Damn.

You got the shitty end of that deal. Reminds me of the time in bootcamp when I hosed-down the Hospital Corpsman chick with some A+ all over her summer whites. I was amused.
Link Posted: 12/14/2005 11:36:56 PM EDT

Originally Posted By voilsb:
I've got the video processed and uploaded. You can check it out here. It's about 15.7 MB.



Dar he blows!

oh wait it's me!


Link Posted: 12/15/2005 6:42:49 AM EDT

Originally Posted By voilsb:
Well, it's basic first aid because everything we covered (except the IVs) was covered in basic training. As well as a few other places (hip-pocket training in the guard, college ROTC, etc). None of the material, except the IVs (oh, and how to load an FLA by triage), was new to any of the soldiers.
Because of that, it's basic first aid.

And yes, I got blood for the flash. There was no blood outside the system. No blood spilt. Etc



The SAM Splints, triageing patients, issuing "meds" (ibuprofin and pseudoephedrine) and the extra atropine PAM2Chloride and CANA, and knowing what to look for with proper atropinization, the "J" tubes (oropharangeal, spelling is off) aren't in the basic first aid that everyone learns. Plus a few other little things.
Link Posted: 12/15/2005 8:12:49 AM EDT
We got a PUMPER!!!

That sucks, but I guess everyone's first "stick" can't be great. Good thing you reminded him about the "diaper!"
Link Posted: 12/15/2005 8:45:25 AM EDT
you got the short end of the stick.

thanks folks, you've been a great crowd! My name's Tweeter and i'll be here all weekend!



BTW, that was an excellent stick you threw on that kid, and quick too. now go and practice with drunk friends in the barracks young paduan. you are a GO at this station.
Link Posted: 12/15/2005 8:49:12 AM EDT
Stay the fuck away from me!!!
Link Posted: 12/15/2005 11:23:29 AM EDT

Originally Posted By Unicorn:
The SAM Splints, triageing patients, issuing "meds" (ibuprofin and pseudoephedrine) and the extra atropine PAM2Chloride and CANA, and knowing what to look for with proper atropinization, the "J" tubes (oropharangeal, spelling is off) aren't in the basic first aid that everyone learns. Plus a few other little things.

SAM splints ... are intuitive. Nobody needed an explanation. J-tubes ... alright, you got me there. Triaging patients ... yeah, we'd been taught that prior to the class. Everyone knew how to do it already.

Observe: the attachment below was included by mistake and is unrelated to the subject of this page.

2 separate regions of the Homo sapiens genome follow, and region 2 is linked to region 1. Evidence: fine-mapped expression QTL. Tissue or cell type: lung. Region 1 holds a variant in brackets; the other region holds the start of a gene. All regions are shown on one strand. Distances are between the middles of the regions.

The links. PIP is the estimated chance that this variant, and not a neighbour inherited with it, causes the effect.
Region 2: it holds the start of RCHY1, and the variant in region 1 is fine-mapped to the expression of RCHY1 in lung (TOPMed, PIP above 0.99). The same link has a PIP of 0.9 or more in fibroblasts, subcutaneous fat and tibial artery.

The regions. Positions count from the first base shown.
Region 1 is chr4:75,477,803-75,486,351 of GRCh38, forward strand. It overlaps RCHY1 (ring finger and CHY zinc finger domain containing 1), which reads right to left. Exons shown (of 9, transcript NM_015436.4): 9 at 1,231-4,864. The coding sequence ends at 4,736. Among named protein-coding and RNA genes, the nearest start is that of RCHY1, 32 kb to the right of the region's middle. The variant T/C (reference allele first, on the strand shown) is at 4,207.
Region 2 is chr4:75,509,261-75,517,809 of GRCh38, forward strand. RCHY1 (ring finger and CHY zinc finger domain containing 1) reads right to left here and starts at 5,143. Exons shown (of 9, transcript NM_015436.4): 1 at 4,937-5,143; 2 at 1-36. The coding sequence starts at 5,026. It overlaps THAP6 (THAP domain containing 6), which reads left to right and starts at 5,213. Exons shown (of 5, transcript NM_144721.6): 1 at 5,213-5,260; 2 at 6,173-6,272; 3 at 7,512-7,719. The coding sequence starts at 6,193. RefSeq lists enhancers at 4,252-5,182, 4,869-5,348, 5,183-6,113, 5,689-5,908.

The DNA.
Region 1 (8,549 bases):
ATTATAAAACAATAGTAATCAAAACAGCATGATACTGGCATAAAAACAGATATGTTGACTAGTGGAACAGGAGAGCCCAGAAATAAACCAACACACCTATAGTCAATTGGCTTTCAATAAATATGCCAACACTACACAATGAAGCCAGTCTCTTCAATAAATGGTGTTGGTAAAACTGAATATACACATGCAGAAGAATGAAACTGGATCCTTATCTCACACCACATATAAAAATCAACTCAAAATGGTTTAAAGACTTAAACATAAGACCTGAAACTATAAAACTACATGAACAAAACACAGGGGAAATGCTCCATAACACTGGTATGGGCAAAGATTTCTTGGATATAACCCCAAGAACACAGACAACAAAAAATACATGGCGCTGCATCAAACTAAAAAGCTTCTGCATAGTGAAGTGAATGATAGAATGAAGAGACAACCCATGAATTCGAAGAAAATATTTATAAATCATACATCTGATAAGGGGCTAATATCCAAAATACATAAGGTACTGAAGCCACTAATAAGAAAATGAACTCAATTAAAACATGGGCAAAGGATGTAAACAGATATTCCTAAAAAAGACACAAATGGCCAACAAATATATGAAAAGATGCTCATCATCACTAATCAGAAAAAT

We didn't get taught anything about issuing meds. Extra atropine/2pam and cana are simply supplies, not training. It's like having extra field dressings.


So now it's: loading/unloading an FLA, using a J-tube, and administering an IV.

It's all pretty simple, though.




Originally Posted By Da_Bunny:
Stay the fuck away from me!!!

But I'm the one who did the good stick. It's the other guy you'd probably want to keep away. And his stick was pretty good, too, he just forgot to take the turniquet off.
Link Posted: 12/17/2005 1:59:25 AM EDT

Originally Posted By voilsb:
Originally Posted By Unicorn:
The SAM Splints, triageing patients, issuing "meds" (ibuprofin and pseudoephedrine) and the extra atropine PAM2Chloride and CANA, and knowing what to look for with proper atropinization, the "J" tubes (oropharangeal, spelling is off) aren't in the basic first aid that everyone learns. Plus a few other little things.

SAM splints ... are intuitive. Nobody needed an explanation. J-tubes ... alright, you got me there. Triaging patients ... yeah, we'd been taught that prior to the class. Everyone knew how to do it already.
We didn't get taught anything about issuing meds. Extra atropine/2pam and cana are simply supplies, not training. It's like having extra field dressings.


So now it's: loading/unloading an FLA, using a J-tube, and administering an IV.

It's all pretty simple, though.


I didn't say it was hard or anything. You didn't go over the signs to look for atropinization? When there is enough in the patient so that you stop giving it to him? Most of the stuff is gone over at one point or another by somebody, and most of it is simple review, but a person just out of basic probably hasn't seen much of it.
When I first went through there were to books we used. The first was just review of the basic self and buddy aid that everyone learns. The second was more indepth. Stuff that wasn't in the Skill level 1 book anyway.
Link Posted: 12/17/2005 9:51:14 AM EDT
We had the books, but didn't refer to them hardly at all. The only signs of atropinization I've ever been taught were at basic. We were taught (both in basic and cls) that you can administer a maximum of 3 atropine/2PamCl injections, but weren't given any information on what signs indicate sufficient dosage below the maximum (for example, for mild and/or moderate nerve agent poisoning).
All we were taught, in both places, was that if it's not severe, you administer one and wait a few minutes to see if their condition improves.


But I guess I'll just have to concede your point ... it's a simple first-aid class that covers a bit more than basic, but nothing your unit shouldn't have already covered by the time you get to CLS.